Alot of what ive read here is very interesting. ive been suffering from a sinus infection for about 12 days now. problem is i am a self employed daycare provider and do not have medical coverage. i do not get days off nor do a get much chance of rest so after suffering for about 7 days my grandmother demanded i go to an urgent care and she would pay for it (i also do not have medical coverage). i went and was diagnosed with bronchitis and a sinus infection. he prescribed me the z pac which i had never taken before. i was to take 2 pills the first day and 1 pill for the next 4. well it is in the fourth day and i still have serious sinus pressure so bad my teeth ache and i cant chew anything. my right eye feels like it is going to pop right out of my head and now my right ear is starting to throb. since 5am this morning i have taken a OTC sinus med., my antibiotic, Dayquil, and 3 advil with no relief. i have even tried excedrin migraine. i finally called my neighbor and got some leftover amox from her and took that. my teeth and face and ear no longer ache after about 2hrs of taking that and my nose is running which makes me think my sinuses must be FINALLY draining. ive never loved having my nose run so much in my life. thank god my neighbor is smarter than the dr at the urgent care. cheaper too. i dont need medical coverage since apparantly im better off NOT going to drs.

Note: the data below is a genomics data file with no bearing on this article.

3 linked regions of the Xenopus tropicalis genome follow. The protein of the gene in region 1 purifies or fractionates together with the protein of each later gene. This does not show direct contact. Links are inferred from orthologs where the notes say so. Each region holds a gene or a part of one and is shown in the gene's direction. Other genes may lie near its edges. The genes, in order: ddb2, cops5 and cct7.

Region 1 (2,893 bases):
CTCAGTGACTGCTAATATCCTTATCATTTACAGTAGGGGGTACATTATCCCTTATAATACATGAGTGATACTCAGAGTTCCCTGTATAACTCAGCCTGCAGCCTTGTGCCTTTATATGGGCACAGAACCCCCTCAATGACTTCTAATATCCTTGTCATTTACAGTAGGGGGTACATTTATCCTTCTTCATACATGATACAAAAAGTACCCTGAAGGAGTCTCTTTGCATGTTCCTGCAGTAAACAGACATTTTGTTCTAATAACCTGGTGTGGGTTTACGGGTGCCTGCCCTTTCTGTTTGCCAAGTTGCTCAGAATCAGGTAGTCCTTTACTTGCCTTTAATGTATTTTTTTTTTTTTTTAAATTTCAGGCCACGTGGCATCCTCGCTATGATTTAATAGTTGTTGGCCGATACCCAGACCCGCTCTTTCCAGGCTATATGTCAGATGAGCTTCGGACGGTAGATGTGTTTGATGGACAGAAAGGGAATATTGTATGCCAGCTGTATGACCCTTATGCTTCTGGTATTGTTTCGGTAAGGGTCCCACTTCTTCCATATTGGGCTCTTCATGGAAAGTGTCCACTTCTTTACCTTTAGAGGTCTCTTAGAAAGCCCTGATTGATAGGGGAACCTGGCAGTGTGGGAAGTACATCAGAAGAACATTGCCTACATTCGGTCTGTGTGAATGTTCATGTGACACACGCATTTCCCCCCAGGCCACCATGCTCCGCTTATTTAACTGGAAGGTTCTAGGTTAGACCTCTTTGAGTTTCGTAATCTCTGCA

My Grandma told me to just snort warm water with as much salt as possible the expose of it daily or even twice a day. Salt water is healing and it is natural. If you suffer from allergies then, hello.. get rid of what irritates your sinuses. Remove Rug and replace with Tile. Dust weekly. Bleach all windows and keep bathrooms bleached. Reomve unnecessary animals that have annoying pet dander! Basically good housekeeping and common sense fixes most allergies. But honestly I am a natural blond at age 28 I seem to think that what my problem is the lack of nose hair! I mean when I look in the mirror (3x) there are no hairs in my nose. Maybe if there were to be some then it would catch the debris that make me develop and runny nose or stuffy nose. 🙂